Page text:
Cancer and Social Media: How Can We Use It to Improve Care?

Oncology Briefs: Research from the ASCO Educational Book
August 30, 2017
Merry Jennifer Markham, MD; Danielle Gentile, PhD; and David L. Graham, MD, FASCO

The ASCO Educational Book is a collection of articles written by ASCO Annual Meeting speakers and oncology experts. Published annually, each volume highlights the most compelling research and developments across the multidisciplinary fields of oncology such as surgery, radiation therapy, symptom management, health services research, international perspectives, and immunology, among other topics.

In collaboration with Cancer.Net, authors of the ASCO Educational Book have tailored their articles for patients and their loved ones so that they may be similarly informed of the latest science in oncology to improve their care and outcomes.

Merry Jennifer Markham, MD, is an associate professor in the division of hematology and oncology at University of Florida Health, where she also co-leads the Multidisciplinary Gynecologic Oncology Program. Danielle Gentile, PhD, is a Health Services Researcher Intermediate at the Levine Cancer Institute of the Carolinas Healthcare System. David L. Graham, MD, FASCO, is the Physician Administrator at Levine Cancer Institute of the Carolinas Healthcare System. He is also an Associate Editor for the ASCO University Editorial Board and a member of ASCO’s Cancer Communications Committee and Practice Guidelines Implementation Network.

Social media sites like Facebook and Twitter do more than allow users to keep tabs on celebrities and old classmates. Social media also allows oncology professionals to collaborate on research and insights and, in doing so, better treat people with cancer.share on twitter


Before the era of social media, news about new cancer treatments and clinical trial results might take a while before it reached widespread audiences. But on platforms like Twitter, real-time news instantly reaches broad audiences. In 140 characters or less, oncology professionals can send key findings from research studies or presentations to thousands of followers. These followers can then click a single button to share that information with their own followers, who can do the same. In a matter of minutes, news about groundbreaking research becomes publicly and widely available.

For example, if a doctor can’t attend the ASCO Annual Meeting, she could follow the @ASCO Twitter handle to see real-time information about new research. This information could change the way she decides to treat a patient.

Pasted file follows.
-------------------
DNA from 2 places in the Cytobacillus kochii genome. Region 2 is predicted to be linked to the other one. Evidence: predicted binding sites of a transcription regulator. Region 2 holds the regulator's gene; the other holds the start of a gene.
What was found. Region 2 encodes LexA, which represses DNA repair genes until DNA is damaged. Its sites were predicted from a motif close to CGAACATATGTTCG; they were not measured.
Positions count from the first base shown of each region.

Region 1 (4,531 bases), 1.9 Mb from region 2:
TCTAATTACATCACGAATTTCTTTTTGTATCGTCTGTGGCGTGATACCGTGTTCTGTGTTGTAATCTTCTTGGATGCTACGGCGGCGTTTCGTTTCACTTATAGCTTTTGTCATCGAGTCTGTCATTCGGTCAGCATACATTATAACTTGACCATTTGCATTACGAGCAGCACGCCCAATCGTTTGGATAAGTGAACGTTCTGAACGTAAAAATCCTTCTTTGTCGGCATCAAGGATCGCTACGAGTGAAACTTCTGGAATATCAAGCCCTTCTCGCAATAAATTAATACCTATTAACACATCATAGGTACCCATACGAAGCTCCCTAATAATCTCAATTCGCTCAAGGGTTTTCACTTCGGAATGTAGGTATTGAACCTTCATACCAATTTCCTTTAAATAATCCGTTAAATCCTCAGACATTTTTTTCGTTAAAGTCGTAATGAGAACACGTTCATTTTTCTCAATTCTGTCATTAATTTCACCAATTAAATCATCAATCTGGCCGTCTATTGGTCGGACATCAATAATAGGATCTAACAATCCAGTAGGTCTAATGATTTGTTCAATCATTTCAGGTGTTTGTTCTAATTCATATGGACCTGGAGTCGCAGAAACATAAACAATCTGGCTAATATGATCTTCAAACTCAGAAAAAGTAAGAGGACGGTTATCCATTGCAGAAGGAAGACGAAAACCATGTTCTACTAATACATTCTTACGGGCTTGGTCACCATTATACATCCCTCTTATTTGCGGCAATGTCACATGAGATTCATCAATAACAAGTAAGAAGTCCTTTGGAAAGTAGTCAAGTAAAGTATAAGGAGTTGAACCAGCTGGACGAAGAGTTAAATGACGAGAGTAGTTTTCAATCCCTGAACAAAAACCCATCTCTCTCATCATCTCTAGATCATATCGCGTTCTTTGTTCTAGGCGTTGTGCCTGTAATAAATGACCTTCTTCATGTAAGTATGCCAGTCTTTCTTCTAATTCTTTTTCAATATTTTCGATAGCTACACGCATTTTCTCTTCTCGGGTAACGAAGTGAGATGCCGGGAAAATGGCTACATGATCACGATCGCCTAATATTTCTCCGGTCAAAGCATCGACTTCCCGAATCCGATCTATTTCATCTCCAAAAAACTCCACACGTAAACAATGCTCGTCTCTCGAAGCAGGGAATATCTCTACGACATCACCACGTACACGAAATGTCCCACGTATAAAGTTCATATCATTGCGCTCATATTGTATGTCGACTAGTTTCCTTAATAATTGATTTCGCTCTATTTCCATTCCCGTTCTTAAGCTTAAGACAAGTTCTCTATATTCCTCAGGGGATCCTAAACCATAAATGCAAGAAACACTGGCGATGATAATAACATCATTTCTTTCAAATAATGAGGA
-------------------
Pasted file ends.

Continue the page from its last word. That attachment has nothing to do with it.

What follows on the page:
People can read specific news in cancer treatment by clicking on or searching by hashtags, which are words or acronyms following “#”. Common cancer hashtags include:


Getting new information out there is the first step, but it’s equally important for physicians to then figure out how this news relates to their practice. That is, how should a piece of new research change the way physicians treat their patients? That’s where online forums and chats come into play. On Twitter, “tweet chats” give users organized settings to discuss specific topics organized around designated hashtags. Twitter users can send out questions, answers, insights, and observations about the chat’s specific topic. Tweet chats are usually held weekly or monthly and are organized by moderators. For instance, moderators affiliated with the @gyncsm account organize a monthly chat about gynecological cancers using the #GYNCSM hashtag.


By nature, social media sites are networking goldmines. They are called “social networks” for a reason. Tweet chats and forums give professionals opportunities to share insights with colleagues across the globe, while closed Facebook groups like “Physicians Mom Group” or “Hematology and Oncology Women Physician Group” are places for in-depth, personal conversations that foster support and friendship as well as professional growth.

Because every professional connection is a resource for opinions, insights, and knowledge, the more professional connections a physician has, the more informed she will be when it comes to successfully treating patients.


So how can patients and caregivers use social media to contribute to improved patient care? Through #engagement. People who engage with cancer-related topics on social media can gain valuable knowledge and support. This knowledge and support can also help relieve worries and lower stress. Research shows that people with cancer who engage on social media are more likely to follow their treatment plan and see the doctor regularly.


Many patients on social media don’t provide enough of their own insights to help oncology professionals improve their care. If you really want to improve care, don’t just read the content you come find in social media. Respond to it. Retweet it. Like it. React to it. Individually, these actions may seem insignificant, but together, they go a long way in improving outcomes for people with cancer.

More detailed information can be found in the ASCO Educational Book article from which this blog was based.


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